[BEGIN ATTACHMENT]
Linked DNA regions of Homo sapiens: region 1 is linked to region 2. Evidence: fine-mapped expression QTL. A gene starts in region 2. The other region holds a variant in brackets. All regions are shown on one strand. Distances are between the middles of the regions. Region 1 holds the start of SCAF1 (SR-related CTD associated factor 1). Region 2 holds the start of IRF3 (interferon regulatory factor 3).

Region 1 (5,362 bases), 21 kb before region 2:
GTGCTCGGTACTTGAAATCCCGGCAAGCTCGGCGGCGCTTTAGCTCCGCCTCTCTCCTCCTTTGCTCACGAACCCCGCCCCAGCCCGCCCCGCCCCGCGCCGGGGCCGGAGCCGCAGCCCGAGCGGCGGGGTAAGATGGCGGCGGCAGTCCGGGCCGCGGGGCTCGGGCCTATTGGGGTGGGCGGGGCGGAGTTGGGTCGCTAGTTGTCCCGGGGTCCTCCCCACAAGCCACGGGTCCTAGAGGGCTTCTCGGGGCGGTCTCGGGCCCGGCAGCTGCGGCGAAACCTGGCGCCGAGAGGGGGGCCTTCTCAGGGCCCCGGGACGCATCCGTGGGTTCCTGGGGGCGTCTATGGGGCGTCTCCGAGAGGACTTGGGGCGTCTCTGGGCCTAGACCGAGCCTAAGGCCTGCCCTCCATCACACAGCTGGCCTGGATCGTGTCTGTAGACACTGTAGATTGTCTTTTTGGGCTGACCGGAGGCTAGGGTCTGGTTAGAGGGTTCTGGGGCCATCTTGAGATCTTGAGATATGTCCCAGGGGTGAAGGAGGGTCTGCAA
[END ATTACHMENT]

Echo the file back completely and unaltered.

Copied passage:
Linked DNA regions of Homo sapiens: region 1 is linked to region 2. Evidence: fine-mapped expression QTL. A gene starts in region 2. The other region holds a variant in brackets. All regions are shown on one strand. Distances are between the middles of the regions. Region 1 holds the start of SCAF1 (SR-related CTD associated factor 1). Region 2 holds the start of IRF3 (interferon regulatory factor 3).

Region 1 (5,362 bases), 21 kb before region 2:
GTGCTCGGTACTTGAAATCCCGGCAAGCTCGGCGGCGCTTTAGCTCCGCCTCTCTCCTCCTTTGCTCACGAACCCCGCCCCAGCCCGCCCCGCCCCGCGCCGGGGCCGGAGCCGCAGCCCGAGCGGCGGGGTAAGATGGCGGCGGCAGTCCGGGCCGCGGGGCTCGGGCCTATTGGGGTGGGCGGGGCGGAGTTGGGTCGCTAGTTGTCCCGGGGTCCTCCCCACAAGCCACGGGTCCTAGAGGGCTTCTCGGGGCGGTCTCGGGCCCGGCAGCTGCGGCGAAACCTGGCGCCGAGAGGGGGGCCTTCTCAGGGCCCCGGGACGCATCCGTGGGTTCCTGGGGGCGTCTATGGGGCGTCTCCGAGAGGACTTGGGGCGTCTCTGGGCCTAGACCGAGCCTAAGGCCTGCCCTCCATCACACAGCTGGCCTGGATCGTGTCTGTAGACACTGTAGATTGTCTTTTTGGGCTGACCGGAGGCTAGGGTCTGGTTAGAGGGTTCTGGGGCCATCTTGAGATCTTGAGATATGTCCCAGGGGTGAAGGAGGGTCTGCAA